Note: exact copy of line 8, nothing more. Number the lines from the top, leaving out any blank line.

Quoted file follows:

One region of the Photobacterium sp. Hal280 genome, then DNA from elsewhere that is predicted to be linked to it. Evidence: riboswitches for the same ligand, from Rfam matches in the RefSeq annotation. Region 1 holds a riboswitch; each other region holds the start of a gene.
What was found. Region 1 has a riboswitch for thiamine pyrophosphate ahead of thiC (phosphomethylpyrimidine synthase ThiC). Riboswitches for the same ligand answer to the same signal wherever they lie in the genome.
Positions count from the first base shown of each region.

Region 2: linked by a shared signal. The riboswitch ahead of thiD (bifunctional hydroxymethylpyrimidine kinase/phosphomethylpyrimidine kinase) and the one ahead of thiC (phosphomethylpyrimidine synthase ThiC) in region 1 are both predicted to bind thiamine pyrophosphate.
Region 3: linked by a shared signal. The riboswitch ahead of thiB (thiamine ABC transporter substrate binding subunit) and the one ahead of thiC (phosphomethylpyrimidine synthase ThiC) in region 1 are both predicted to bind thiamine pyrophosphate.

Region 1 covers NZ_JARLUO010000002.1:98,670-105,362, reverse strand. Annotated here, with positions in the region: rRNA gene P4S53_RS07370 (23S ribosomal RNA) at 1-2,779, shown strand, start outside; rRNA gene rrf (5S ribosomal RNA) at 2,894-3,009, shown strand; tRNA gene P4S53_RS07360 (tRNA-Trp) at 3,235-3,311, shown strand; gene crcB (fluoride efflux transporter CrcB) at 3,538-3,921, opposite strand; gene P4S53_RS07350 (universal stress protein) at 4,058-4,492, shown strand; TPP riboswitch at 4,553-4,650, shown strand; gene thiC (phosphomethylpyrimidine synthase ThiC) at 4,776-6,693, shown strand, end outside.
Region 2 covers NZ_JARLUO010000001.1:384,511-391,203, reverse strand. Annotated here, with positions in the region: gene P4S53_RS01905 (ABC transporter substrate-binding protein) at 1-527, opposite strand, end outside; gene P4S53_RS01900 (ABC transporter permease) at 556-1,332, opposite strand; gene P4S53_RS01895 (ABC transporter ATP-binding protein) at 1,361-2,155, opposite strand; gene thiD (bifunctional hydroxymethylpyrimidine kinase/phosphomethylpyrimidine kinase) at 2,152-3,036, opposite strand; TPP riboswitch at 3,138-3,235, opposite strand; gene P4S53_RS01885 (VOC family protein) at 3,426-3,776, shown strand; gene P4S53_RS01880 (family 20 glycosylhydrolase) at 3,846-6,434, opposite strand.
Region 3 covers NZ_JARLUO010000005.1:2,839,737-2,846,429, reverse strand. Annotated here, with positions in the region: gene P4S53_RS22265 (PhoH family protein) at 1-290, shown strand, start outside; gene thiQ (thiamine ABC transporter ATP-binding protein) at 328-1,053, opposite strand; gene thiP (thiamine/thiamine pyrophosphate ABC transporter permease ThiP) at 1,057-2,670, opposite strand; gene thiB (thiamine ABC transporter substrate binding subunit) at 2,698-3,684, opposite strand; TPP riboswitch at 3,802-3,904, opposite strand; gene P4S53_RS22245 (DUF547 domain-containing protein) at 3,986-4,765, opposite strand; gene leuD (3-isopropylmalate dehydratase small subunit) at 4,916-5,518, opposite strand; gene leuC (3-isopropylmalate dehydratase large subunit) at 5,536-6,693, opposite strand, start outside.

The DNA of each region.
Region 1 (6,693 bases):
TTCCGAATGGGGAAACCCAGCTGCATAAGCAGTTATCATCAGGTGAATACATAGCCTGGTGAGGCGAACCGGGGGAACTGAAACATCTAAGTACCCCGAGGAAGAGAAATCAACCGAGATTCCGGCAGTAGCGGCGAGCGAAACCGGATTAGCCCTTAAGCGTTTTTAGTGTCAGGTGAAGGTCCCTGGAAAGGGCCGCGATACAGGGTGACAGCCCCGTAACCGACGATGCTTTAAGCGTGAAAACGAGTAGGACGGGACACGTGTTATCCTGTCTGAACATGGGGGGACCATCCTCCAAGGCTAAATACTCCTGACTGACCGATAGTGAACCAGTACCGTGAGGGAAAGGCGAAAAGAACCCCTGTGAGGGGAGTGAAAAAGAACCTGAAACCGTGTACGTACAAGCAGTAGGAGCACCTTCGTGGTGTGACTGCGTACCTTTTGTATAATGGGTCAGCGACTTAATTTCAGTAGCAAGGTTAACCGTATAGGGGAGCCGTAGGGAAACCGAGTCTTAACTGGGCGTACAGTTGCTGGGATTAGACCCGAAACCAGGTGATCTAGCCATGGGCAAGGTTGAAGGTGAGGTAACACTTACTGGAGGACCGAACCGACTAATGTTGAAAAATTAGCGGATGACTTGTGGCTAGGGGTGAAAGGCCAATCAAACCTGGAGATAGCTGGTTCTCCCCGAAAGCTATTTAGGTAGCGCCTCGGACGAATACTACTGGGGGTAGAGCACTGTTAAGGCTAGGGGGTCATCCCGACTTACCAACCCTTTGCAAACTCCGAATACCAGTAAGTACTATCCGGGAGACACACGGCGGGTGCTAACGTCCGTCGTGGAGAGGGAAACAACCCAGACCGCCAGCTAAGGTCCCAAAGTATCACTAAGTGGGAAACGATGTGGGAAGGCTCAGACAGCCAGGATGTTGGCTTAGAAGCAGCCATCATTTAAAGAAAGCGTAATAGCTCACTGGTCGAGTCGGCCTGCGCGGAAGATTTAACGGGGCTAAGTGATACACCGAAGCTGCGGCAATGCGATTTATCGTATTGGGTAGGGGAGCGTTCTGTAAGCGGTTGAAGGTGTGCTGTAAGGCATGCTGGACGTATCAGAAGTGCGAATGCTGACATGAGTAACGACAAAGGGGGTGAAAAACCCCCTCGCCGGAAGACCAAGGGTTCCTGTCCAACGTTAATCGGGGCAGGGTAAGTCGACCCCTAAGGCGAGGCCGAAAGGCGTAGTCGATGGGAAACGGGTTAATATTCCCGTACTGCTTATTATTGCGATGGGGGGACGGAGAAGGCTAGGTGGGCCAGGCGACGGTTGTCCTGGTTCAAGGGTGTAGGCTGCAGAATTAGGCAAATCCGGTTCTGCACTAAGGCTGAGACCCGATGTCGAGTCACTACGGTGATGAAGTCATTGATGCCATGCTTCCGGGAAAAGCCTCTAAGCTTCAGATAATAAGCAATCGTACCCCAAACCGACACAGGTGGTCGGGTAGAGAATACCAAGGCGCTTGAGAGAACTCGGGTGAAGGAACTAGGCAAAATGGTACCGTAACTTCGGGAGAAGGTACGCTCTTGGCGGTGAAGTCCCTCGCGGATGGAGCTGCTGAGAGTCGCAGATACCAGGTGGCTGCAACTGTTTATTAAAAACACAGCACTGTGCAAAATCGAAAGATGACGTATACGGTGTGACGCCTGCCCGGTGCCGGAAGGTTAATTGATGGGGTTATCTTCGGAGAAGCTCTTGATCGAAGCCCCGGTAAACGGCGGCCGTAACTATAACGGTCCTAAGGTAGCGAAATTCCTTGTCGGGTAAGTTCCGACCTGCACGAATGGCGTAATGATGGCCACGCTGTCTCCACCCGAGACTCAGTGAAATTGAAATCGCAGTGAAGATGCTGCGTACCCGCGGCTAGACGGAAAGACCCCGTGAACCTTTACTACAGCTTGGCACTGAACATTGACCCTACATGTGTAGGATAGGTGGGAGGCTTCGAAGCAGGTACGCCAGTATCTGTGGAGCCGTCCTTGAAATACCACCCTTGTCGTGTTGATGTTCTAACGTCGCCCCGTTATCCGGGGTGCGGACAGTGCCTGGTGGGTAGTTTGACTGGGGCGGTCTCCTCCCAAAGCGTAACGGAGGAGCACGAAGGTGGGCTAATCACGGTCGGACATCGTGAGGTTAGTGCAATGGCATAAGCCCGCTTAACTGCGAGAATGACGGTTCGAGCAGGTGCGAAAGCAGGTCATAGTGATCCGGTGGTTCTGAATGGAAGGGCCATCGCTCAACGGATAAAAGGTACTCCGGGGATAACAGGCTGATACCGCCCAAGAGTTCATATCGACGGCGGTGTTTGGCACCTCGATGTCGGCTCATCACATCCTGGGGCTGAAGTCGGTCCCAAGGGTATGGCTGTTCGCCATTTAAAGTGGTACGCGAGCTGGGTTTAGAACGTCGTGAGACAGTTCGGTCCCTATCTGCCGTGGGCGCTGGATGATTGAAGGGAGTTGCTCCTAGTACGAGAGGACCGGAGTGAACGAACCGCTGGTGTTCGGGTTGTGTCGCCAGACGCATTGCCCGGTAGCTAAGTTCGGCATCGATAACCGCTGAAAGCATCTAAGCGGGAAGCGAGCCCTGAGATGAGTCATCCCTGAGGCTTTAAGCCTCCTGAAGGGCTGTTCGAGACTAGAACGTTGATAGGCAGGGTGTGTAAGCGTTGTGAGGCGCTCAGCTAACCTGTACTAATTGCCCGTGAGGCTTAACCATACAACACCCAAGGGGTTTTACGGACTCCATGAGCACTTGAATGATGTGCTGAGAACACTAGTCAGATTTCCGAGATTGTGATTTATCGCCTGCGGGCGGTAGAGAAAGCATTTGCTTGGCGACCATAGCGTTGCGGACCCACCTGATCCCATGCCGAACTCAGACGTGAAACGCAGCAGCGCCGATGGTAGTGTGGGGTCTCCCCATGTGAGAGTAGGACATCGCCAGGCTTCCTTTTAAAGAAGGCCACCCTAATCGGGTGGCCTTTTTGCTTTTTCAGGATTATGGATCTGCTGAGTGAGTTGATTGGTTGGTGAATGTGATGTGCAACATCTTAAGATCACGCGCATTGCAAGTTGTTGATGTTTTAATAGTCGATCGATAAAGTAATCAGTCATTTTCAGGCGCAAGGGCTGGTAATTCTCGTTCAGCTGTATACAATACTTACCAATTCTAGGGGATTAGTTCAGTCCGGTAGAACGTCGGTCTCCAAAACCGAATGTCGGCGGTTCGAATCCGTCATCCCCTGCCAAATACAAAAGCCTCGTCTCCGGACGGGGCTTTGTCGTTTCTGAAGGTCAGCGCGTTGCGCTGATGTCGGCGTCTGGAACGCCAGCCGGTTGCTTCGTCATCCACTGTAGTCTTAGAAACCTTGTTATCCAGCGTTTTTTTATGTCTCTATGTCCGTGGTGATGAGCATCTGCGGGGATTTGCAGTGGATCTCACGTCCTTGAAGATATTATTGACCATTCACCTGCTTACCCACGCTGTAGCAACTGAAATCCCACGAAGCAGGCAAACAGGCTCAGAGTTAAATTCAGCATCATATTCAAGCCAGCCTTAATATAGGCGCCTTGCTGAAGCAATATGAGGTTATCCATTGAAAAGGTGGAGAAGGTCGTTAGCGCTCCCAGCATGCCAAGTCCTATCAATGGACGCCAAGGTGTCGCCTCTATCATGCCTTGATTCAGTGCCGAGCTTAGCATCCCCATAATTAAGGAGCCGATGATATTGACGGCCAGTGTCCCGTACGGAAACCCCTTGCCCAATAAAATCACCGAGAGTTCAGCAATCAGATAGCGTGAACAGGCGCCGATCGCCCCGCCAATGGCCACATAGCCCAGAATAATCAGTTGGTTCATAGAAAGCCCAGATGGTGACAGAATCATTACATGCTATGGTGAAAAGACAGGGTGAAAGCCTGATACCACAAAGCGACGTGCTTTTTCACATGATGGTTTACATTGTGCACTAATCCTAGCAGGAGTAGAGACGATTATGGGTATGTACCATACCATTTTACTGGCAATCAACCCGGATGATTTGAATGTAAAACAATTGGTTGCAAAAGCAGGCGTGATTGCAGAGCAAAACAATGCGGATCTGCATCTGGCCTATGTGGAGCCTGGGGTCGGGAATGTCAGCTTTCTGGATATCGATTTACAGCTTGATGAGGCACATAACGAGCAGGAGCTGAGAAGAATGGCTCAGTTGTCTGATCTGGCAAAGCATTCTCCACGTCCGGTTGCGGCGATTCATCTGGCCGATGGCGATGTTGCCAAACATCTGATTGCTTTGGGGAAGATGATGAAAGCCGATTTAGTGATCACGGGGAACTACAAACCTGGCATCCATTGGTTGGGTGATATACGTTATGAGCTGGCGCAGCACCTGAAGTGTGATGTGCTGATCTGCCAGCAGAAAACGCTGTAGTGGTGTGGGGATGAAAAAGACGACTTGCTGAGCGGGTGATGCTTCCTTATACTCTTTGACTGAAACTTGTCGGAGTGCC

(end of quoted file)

Region 3 covers NZ_JARLUO010000005.1:2,839,737-2,846,429, reverse strand. Annotated here, with positions in the region: gene P4S53_RS22265 (PhoH family protein) at 1-290, shown strand, start outside; gene thiQ (thiamine ABC transporter ATP-binding protein) at 328-1,053, opposite strand; gene thiP (thiamine/thiamine pyrophosphate ABC transporter permease ThiP) at 1,057-2,670, opposite strand; gene thiB (thiamine ABC transporter substrate binding subunit) at 2,698-3,684, opposite strand; TPP riboswitch at 3,802-3,904, opposite strand; gene P4S53_RS22245 (DUF547 domain-containing protein) at 3,986-4,765, opposite strand; gene leuD (3-isopropylmalate dehydratase small subunit) at 4,916-5,518, opposite strand; gene leuC (3-isopropylmalate dehydratase large subunit) at 5,536-6,693, opposite strand, start outside.